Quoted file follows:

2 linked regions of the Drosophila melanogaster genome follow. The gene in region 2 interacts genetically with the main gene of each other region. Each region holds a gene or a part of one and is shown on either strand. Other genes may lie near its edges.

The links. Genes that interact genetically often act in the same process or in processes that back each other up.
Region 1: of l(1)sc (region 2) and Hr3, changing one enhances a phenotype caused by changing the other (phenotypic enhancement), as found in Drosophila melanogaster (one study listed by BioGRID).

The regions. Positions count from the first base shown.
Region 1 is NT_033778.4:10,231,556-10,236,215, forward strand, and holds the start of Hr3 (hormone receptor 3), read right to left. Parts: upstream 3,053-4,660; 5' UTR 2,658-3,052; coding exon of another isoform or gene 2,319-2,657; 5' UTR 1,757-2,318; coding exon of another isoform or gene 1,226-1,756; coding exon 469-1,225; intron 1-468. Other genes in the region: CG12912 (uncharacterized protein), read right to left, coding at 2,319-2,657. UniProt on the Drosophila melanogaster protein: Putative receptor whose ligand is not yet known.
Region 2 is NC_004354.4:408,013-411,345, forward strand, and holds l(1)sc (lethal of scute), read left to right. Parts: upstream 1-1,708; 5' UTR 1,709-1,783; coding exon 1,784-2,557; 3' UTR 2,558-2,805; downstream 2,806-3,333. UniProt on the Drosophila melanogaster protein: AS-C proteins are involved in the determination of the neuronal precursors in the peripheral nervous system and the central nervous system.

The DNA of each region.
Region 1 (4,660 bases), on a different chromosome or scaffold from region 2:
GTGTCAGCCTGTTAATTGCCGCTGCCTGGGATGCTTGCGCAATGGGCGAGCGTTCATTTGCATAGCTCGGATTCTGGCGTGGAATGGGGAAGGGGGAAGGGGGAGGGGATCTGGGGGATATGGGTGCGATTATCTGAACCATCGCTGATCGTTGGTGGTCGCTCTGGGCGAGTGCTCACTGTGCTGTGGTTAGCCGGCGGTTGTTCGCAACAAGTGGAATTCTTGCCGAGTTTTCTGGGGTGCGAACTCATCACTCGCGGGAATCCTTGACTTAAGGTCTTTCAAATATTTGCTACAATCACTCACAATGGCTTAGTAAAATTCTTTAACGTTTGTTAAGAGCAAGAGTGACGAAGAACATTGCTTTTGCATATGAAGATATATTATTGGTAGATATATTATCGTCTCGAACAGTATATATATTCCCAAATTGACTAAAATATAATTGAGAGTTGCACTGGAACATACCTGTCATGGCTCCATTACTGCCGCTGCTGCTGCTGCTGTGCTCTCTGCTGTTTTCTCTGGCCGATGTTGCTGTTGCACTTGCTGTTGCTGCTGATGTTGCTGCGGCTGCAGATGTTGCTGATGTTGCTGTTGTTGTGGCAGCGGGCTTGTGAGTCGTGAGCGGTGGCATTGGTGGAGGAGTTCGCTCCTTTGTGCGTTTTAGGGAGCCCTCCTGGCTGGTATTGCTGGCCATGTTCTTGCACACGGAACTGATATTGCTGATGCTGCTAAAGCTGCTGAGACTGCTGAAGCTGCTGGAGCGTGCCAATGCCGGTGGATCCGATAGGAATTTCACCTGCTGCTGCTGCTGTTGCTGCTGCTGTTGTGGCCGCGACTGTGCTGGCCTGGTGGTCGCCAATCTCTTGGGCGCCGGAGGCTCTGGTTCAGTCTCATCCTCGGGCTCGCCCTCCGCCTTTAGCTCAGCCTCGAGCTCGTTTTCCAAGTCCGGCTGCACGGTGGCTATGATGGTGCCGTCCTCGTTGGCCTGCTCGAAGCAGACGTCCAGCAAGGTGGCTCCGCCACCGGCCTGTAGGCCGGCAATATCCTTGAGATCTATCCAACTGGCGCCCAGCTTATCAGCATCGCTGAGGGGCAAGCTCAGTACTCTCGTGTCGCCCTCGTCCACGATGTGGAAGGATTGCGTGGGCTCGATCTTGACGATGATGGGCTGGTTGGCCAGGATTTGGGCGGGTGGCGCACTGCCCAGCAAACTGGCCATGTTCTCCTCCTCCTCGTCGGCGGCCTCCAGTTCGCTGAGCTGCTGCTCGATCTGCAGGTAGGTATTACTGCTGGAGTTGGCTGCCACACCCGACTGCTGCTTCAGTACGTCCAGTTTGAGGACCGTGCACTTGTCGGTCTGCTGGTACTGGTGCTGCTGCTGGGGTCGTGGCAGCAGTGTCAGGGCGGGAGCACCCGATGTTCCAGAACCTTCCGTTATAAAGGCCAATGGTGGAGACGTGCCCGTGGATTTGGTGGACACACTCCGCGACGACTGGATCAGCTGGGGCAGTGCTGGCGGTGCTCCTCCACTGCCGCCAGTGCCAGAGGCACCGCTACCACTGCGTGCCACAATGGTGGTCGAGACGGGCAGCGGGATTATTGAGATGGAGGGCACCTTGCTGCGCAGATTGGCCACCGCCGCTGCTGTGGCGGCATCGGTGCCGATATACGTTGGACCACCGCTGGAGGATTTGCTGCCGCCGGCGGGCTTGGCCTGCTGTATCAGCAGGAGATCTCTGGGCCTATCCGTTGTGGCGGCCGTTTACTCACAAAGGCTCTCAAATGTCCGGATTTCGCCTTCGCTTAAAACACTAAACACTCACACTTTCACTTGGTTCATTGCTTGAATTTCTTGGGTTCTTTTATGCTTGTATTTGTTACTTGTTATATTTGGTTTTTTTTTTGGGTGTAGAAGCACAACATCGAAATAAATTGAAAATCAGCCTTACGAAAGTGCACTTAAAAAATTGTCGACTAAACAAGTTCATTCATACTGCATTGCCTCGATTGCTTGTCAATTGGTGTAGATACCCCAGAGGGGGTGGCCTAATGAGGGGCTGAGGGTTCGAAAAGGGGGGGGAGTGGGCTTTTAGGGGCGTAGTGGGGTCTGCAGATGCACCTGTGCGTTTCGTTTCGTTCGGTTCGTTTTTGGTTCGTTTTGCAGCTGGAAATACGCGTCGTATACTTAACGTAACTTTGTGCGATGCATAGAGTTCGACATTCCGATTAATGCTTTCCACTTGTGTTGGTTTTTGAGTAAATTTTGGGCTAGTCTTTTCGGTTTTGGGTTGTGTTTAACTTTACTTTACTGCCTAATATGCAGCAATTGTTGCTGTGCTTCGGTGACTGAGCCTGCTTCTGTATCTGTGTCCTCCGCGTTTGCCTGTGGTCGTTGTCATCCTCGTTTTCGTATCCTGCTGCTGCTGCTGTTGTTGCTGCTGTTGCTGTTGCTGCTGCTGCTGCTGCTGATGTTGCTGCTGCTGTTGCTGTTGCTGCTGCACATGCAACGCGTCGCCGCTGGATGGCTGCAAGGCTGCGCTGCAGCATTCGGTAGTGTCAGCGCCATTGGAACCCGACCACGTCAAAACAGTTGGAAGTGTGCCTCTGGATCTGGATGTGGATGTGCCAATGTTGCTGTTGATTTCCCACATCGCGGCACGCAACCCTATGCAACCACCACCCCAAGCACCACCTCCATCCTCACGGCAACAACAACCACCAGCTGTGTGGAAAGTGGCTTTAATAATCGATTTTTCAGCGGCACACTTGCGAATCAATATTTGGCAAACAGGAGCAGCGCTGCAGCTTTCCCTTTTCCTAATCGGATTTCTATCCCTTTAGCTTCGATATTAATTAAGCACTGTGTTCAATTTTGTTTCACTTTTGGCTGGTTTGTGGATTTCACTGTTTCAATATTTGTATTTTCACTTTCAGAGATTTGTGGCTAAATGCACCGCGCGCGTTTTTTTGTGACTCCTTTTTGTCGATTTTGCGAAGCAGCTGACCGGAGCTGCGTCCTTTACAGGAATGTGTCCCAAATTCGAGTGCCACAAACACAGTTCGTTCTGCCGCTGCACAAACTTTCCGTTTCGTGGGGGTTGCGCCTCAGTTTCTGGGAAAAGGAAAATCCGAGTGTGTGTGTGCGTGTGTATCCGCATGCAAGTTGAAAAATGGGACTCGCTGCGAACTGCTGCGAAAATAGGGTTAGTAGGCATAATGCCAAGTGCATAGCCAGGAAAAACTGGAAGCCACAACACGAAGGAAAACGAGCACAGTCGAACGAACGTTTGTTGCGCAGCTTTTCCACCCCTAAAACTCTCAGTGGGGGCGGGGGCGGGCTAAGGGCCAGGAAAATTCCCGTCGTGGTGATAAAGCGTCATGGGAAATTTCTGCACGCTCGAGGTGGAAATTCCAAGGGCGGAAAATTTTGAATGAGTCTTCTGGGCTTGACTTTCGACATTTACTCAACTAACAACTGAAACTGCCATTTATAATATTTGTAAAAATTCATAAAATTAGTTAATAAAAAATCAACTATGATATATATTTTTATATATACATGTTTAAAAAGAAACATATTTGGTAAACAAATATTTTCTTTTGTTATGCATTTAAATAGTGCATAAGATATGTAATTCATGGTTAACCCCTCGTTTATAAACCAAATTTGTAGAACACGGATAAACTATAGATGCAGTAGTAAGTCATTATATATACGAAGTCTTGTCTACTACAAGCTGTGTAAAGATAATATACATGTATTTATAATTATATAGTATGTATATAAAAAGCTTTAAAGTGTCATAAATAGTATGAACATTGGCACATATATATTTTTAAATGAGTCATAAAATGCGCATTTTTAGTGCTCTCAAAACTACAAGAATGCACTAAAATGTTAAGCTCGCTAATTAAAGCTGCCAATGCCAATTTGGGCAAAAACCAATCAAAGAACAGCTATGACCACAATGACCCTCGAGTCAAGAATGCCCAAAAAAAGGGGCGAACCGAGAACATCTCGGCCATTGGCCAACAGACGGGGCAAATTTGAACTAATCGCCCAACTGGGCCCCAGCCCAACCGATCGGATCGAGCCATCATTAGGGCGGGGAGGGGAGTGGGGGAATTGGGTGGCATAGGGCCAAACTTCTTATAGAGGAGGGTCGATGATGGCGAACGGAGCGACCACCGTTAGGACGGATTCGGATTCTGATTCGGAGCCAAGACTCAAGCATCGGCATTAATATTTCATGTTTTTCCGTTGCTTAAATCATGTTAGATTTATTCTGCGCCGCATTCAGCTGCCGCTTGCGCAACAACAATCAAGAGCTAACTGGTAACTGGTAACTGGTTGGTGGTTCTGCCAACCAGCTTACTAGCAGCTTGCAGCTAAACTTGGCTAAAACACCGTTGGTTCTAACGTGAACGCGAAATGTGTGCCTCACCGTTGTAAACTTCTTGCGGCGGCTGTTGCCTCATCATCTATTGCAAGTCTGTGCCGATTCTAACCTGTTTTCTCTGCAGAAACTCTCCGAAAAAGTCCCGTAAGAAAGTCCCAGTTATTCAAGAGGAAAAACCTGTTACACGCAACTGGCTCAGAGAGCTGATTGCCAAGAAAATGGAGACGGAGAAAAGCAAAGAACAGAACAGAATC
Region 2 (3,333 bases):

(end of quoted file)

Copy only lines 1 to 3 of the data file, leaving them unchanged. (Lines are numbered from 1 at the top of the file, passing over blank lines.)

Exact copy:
2 linked regions of the Drosophila melanogaster genome follow. The gene in region 2 interacts genetically with the main gene of each other region. Each region holds a gene or a part of one and is shown on either strand. Other genes may lie near its edges.

The links. Genes that interact genetically often act in the same process or in processes that back each other up.
Region 1: of l(1)sc (region 2) and Hr3, changing one enhances a phenotype caused by changing the other (phenotypic enhancement), as found in Drosophila melanogaster (one study listed by BioGRID).